“There are lots of jobs that require you to have a balanced life, to spend time down the pub, to know what people are thinking, but sport isn’t one of them,” he muses. “It requires extremity, not being a well-rounded person. A race is won or lost by a ten thousandth of a second. I like the idea that sport has a sort of gearing to it, so if you put 10 days more training in than your opponent, that might make you one hundredth of a second quicker. If you look at the really elite athletes, they really don’t do anything else and I became fascinated by that as a novelist. If they were a priest or priestess, a holy person, you would think of them as having this life of extraordinary dedication and beauty.”
The reality of the life of someone like Paula Radcliffe, at the peak of their training, is a day of maybe eight hours training and 16 hours sleeping or dozing or eating. “It’s very pure and it’s very beautiful,” Cleave says.What fascinates him as a novelist are questions like, how much did the athlete sacrifice to be standing at the starting line, who loves them and who do they love, and what are they going to do when their career is over.
“Questions a novelist would ask rather than a sports commentator. Because there is that level to sport - it’s not a domain we can wholly hand over to the pundits,” Cleave says.
Cleave likes to place his characters in extreme situations, whether facing a terrorist attack on London, as in his debut Incendiary (published by an extraordinary twist of fate on the day of the 7/7 bombings), or in the follow-up The Other Hand, in which tourists on an African beach faced a hideous choice over the life and death of two children. “I am interested in putting my characters in places where they have to make choices, and I don’t think people do that until they are forced to,” Cleave says. “You put these people in a crucible and they are forced to become the new thing they are going to be - it’s the heat and the pressure that makes them new,” says Cleave.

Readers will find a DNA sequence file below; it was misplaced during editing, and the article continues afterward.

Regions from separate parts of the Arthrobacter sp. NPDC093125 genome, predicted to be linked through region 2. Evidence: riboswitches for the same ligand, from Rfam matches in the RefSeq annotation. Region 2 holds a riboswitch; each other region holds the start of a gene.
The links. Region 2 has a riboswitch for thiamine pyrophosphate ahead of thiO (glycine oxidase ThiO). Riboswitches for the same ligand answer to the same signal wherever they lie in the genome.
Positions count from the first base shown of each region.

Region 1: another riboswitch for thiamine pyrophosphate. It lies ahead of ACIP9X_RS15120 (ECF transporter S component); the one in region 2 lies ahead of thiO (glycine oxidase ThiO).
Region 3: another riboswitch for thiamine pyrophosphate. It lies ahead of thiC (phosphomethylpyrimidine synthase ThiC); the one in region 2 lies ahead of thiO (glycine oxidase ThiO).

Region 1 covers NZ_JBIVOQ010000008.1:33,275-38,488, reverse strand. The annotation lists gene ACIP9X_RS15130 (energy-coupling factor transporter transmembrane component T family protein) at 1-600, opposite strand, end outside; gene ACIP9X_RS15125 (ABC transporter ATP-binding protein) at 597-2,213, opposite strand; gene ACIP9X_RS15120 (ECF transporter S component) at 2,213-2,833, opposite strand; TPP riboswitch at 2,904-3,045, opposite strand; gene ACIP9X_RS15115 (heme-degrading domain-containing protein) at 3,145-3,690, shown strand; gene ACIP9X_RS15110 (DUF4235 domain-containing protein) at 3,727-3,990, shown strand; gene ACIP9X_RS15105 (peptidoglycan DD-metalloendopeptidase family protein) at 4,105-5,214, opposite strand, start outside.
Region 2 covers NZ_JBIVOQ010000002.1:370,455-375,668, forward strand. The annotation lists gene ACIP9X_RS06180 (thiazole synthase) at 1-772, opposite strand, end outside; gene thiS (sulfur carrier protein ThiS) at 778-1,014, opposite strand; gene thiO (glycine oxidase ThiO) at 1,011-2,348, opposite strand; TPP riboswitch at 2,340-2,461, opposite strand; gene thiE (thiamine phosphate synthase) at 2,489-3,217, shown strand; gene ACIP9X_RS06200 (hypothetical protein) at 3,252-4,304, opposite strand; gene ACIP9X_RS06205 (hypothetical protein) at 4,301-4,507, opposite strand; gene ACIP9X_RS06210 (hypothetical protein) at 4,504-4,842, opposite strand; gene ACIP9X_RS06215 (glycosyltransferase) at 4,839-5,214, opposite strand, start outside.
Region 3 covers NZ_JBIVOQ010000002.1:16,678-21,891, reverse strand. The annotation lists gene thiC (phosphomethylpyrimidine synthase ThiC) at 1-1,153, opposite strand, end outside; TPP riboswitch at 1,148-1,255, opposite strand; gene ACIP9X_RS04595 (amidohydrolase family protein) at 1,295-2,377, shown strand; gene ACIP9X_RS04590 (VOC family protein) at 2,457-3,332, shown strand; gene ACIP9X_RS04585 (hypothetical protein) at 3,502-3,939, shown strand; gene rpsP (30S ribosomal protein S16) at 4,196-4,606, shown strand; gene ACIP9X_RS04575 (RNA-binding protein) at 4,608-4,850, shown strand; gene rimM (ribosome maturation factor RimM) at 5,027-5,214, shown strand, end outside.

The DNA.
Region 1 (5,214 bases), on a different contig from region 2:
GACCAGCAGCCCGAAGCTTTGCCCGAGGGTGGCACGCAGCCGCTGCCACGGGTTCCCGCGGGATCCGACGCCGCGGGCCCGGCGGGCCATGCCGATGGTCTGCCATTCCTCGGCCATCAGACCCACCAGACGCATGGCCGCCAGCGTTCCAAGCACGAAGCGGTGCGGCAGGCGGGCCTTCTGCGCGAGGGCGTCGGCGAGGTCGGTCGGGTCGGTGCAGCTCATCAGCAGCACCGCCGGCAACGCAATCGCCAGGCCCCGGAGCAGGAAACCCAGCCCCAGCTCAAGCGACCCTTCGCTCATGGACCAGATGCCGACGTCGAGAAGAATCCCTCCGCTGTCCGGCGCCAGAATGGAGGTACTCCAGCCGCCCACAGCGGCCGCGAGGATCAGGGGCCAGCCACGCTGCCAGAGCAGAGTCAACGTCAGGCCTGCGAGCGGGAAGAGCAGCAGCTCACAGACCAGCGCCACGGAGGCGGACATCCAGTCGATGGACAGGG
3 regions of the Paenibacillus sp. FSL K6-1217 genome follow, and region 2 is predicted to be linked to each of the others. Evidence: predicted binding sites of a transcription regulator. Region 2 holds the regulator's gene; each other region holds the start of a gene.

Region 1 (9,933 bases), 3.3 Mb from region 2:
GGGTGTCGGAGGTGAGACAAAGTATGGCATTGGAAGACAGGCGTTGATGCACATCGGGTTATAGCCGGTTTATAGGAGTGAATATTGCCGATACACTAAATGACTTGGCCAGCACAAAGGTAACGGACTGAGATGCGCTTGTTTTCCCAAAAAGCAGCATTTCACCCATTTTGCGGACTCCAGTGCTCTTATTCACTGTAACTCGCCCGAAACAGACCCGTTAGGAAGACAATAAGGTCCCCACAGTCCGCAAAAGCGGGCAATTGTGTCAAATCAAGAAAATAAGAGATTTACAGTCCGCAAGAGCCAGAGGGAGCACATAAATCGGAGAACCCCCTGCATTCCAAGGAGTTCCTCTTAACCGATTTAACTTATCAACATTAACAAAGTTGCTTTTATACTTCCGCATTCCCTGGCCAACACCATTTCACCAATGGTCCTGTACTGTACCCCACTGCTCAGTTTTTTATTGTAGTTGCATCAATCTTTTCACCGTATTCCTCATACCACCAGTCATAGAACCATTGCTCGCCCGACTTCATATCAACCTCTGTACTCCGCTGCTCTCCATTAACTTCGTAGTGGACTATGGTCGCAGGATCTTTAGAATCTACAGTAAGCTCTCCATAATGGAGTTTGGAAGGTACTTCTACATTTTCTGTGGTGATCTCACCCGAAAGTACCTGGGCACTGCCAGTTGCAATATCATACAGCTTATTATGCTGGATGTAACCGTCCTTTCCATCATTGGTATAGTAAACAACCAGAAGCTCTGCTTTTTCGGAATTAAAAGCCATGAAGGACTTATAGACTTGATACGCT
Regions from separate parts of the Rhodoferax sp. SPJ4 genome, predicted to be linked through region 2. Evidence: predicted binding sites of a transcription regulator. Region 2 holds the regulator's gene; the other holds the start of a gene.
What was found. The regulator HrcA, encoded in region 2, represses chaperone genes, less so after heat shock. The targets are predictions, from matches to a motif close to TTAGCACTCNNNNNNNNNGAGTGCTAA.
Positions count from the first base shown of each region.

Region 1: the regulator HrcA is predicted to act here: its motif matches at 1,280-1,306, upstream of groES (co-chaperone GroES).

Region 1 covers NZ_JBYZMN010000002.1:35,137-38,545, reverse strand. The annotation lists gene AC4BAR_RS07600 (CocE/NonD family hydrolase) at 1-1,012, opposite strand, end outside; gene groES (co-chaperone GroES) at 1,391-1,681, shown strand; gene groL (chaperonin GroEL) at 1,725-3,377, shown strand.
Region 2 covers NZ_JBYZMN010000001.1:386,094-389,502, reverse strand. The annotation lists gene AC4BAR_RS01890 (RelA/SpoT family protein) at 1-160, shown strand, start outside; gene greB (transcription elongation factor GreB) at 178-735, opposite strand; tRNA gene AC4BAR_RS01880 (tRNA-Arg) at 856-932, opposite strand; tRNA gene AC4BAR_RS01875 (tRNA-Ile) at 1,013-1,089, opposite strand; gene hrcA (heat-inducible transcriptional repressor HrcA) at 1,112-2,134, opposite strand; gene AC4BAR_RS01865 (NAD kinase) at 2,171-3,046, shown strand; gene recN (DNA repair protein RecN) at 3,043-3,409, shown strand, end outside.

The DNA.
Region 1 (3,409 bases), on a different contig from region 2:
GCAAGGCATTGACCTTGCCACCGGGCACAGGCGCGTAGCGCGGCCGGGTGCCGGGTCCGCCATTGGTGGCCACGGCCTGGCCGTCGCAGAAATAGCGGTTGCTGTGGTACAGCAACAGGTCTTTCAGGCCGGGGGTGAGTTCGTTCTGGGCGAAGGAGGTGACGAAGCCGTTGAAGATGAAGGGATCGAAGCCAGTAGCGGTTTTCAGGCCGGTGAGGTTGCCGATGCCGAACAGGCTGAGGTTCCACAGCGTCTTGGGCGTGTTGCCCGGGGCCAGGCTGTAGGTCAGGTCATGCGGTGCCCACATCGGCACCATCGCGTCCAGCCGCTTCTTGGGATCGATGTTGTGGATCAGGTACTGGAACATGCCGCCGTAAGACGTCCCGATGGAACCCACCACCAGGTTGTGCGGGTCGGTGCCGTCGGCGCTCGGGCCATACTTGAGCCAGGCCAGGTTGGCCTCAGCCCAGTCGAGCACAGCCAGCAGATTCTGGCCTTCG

He adds: “I’m an early middle-aged man who lives in the suburbs; I don’t want to write about the minutiae of my regrets and my hopes, I’d
rather take two barrels to the head.”
It is four years now since The Other Hand came out. During those years Cleave produced no less than five other novels which he delivered to his editors in full confidence that they were, if not the very final version, certainly strong drafts for his next book. His editors were less convinced, suggesting various revisions that needed to be made in each case.
Such a step is not unusual in the progress of a novel, but Cleave’s reaction was to tear each novel up “in a rage” rather than make the necessary adjustments. “It’s this complicated thing, I hate being told what to do but also I really respected the people telling me,” he says. “They are still my editors. I like them, they were right. But once something isn’t really working, I don’t feel I can revise it. I have to absolutely on fire with it from page one to page 400. I’m not in the business of designing a novel by committee and making it safe.
"I want it to be extreme.”
Gold by Chris Cleave is published by Sceptre.